Ministers will resume efforts later to secure legally-binding changes to Theresa May’s Brexit deal that might get MPs’ backing in a week’s time.
Brexit Secretary Stephen Barclay and Attorney General Geoffrey Cox will meet EU officials in Brussels in search of guarantees over the backstop plan to avoid border checks in Ireland.
Mr Cox has dismissed reports he has given up on securing a firm end date to ensure the UK is not stuck.
MPs will vote on the deal by 12 March.
The UK is currently scheduled to leave the European Union on 29 March.
If MPs reject the withdrawal agreement for a second time, they will have the opportunity to vote on whether to go ahead in just over three weeks’ time without any kind of negotiated deal.
If they decide against, they will then have a vote on whether to extend negotiations and push the date of departure back by several months.
Separately, Scottish and Welsh politicians are joining forces in an attempt to force the prime minister to change her position on Brexit. For the first time since devolution 20 years ago, they will debate the same motion, at the same time.
Leading Brexiteers are hoping Mr Cox will be able to change his legal advice to satisfy them that the backstop – a controversial plan which will see the UK aligned with EU customs rules until the two sides’ future relationship is agreed or alternative arrangements worked out – will not endure indefinitely.
They have set a number of tests for the government’s chief law officer and other ministers ahead of next week’s votes.
Foreign Secretary Jeremy Hunt told BBC Radio 4’s Today programme that signals from the EU were “reasonably positive” but there was “still a lot of work to do”.
“Time is very short, but what I would say compared to where we were a month ago the situation has been transformed,” he said.
“We need substantive changes that would allow the attorney general to change his advice to the government that says that at the moment, theoretically, we could be trapped in the backstop indefinitely.
“And I think the EU understands that we need that change.”
Michael Tomlinson, one of an eight-strong group of Conservative MPs who will scrutinise what is brought back from Brussels, said only significant changes to the backstop would do.
“We support the prime minister in seeking treaty-level changes,” he said after the group’s first meeting on Monday.
A “proper analysis” of any new text would be needed to allow them to “form a judgement”, he added.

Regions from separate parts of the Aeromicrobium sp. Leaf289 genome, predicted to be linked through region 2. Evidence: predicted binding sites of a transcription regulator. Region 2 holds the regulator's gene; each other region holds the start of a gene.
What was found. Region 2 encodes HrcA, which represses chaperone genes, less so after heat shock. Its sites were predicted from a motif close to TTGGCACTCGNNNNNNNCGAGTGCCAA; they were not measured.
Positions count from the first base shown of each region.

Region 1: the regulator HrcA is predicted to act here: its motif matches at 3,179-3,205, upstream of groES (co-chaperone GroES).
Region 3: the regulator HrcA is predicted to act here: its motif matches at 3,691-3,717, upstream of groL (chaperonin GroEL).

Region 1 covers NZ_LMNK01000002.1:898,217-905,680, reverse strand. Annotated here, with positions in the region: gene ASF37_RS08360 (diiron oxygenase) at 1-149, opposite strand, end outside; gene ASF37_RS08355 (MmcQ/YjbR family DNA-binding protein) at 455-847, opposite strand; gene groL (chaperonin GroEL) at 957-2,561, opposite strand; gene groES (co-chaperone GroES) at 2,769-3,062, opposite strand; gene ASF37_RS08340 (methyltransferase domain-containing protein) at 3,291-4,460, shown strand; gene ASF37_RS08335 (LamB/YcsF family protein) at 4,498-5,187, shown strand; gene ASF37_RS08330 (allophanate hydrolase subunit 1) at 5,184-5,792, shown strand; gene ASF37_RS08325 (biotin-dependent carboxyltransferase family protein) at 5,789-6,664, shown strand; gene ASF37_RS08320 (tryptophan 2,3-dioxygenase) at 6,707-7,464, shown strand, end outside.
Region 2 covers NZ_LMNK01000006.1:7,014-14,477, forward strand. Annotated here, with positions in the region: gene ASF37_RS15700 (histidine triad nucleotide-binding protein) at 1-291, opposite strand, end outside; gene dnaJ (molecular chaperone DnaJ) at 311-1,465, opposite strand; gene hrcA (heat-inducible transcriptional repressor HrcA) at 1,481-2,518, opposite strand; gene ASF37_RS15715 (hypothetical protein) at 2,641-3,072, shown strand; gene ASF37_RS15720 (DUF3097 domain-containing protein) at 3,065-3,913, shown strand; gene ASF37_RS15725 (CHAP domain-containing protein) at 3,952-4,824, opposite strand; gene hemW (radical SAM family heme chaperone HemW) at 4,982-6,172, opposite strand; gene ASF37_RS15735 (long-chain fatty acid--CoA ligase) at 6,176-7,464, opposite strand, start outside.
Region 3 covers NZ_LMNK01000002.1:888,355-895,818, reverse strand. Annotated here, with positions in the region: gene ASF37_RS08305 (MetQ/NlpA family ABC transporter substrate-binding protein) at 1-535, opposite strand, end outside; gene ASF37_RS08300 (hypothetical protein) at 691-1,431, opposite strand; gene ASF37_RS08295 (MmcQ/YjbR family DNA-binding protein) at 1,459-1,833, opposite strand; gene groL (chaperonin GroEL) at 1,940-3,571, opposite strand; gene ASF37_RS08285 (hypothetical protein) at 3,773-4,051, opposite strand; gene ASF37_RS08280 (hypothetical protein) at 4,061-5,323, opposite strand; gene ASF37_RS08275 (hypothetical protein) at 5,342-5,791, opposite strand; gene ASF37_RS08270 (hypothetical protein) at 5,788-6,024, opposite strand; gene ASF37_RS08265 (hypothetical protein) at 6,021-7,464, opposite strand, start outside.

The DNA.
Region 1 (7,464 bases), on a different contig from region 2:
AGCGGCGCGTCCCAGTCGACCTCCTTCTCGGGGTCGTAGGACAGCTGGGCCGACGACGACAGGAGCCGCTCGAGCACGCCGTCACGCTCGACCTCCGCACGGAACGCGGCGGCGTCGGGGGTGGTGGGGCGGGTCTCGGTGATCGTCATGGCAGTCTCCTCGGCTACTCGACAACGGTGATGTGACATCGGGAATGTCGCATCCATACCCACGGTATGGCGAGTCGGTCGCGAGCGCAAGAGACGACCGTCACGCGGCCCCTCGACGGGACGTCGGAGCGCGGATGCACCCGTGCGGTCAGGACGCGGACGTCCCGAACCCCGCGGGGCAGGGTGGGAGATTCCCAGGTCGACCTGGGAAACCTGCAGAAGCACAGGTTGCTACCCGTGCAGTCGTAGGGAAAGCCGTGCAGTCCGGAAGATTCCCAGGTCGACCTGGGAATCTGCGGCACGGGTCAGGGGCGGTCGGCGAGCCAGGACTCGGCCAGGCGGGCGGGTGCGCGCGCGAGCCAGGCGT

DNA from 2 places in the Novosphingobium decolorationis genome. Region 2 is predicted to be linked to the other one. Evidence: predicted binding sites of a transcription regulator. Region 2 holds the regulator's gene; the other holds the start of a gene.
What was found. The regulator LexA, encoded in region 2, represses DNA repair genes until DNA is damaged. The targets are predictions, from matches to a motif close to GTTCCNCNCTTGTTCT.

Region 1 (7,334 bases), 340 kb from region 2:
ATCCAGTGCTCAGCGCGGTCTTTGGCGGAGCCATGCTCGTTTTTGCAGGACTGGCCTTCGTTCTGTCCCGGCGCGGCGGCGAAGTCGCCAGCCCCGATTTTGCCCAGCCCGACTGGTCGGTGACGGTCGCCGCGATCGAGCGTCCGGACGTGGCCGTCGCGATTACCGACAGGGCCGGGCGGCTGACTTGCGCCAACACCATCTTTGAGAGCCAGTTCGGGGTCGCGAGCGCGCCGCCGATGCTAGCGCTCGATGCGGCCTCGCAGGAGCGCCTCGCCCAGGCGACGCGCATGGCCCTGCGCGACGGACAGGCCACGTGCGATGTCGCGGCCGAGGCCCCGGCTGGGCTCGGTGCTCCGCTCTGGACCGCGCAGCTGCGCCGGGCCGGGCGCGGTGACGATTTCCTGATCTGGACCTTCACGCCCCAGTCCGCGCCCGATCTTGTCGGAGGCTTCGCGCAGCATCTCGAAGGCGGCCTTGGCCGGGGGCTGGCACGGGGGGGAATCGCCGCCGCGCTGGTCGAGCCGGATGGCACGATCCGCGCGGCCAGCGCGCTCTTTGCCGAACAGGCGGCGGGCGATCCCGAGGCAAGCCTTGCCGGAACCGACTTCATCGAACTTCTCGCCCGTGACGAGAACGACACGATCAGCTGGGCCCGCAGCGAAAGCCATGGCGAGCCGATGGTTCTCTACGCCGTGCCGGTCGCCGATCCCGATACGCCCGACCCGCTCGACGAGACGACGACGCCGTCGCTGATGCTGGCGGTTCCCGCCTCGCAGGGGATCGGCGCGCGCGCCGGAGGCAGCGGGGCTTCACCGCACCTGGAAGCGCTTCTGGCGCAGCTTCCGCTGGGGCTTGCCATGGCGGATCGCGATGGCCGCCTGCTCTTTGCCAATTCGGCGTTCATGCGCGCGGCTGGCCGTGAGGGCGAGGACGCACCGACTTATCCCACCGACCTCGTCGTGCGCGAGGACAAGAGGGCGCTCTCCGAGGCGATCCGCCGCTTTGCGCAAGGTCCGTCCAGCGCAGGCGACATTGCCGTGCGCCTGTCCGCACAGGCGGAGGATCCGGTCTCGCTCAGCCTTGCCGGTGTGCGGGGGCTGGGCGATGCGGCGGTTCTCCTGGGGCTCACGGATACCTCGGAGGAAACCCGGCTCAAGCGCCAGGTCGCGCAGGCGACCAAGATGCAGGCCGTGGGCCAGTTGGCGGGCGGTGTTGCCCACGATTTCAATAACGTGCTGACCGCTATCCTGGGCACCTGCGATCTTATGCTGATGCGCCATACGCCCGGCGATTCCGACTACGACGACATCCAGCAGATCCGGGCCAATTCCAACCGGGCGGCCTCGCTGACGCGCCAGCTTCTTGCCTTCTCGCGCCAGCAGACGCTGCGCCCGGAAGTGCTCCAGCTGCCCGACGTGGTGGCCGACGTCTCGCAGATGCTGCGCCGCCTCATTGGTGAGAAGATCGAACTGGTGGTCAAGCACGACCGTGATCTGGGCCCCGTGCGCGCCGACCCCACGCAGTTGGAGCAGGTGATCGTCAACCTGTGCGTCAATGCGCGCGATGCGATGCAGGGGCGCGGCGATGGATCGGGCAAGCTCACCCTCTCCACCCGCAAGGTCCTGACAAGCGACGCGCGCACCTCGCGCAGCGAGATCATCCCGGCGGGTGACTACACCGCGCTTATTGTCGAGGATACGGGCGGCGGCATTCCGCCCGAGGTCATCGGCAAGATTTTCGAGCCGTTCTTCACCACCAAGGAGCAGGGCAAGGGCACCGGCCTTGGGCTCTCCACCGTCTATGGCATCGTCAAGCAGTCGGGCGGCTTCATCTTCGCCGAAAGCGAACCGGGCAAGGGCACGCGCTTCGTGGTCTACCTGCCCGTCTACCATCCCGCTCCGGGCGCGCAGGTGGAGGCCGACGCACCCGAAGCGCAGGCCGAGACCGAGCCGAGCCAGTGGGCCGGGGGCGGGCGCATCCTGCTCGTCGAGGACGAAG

BBC political editor Laura Kuenssberg said the group of Eurosceptics, who are also lawyers, will “pore over whatever Cox gets from Brussels”, adding: “They will ultimately make a political call. The crucial bit for government is for the attorney general to feel he has enough to go on to change his legal opinion on the backstop.”
Irish prime minister Leo Varadkar has said talks were continuing in Brussels, but maintained that the only “workable” solution so far had been the backstop proposed in the withdrawal agreement.
He said the Republic of Ireland will have to have “difficult discussions” with the EU and UK on how to avoid a hard border and protect the single market and customs union in the event of no deal.
Mr Cox took to Twitter on Monday after newspaper reports suggested he had turned his attention away from the concrete “freedom clause” demanded by many MPs to assurances that the backstop would fall away if talks on a future relationship break down.
He said while some of the reporting was accurate, “much more of it isn’t”. He added: “Complex and detailed negotiations cannot be conducted in public.”
Meanwhile, Mr Barclay has written to EU negotiator Michel Barnier on protecting UK and EU citizen’s rights after Brexit, following government support in Parliament for an amendment from Tory MP Alberto Costa.
In the letter, he said the government’s position was that the withdrawal agreement provided “the best way of providing confidence to citizens”.
But, he said given their “shared commitment to protecting the rights of citizens in all scenarios”, he would welcome Mr Barnier’s views on the proposal to ring-fence rights.
Mr Barclay added that more than 130,000 applications from EU nationals for settled status in the UK after Brexit have already been granted by the Home Office.
Elsewhere, an identical motion is being debated simultaneously by the Scottish Parliament and the Welsh Assembly – with co-ordinated votes later.
The vote will underline opposition to Mrs May’s deal, demand a delay to Brexit and call for “no deal” to be ruled out.
Scottish Brexit Secretary Mike Russell said the “historic step” was being taken “to send a strong message to the UK government that it must stop pursuing such a disastrous course of action”.
The UK government has said that the deal is a good one for Scotland and Wales.
Last week, Jeremy Corbyn said Labour will back another EU referendum, after his alternative Brexit plan was again defeated in the Commons.
But the Labour leader said he will also continue to push for “other available options” including a general election.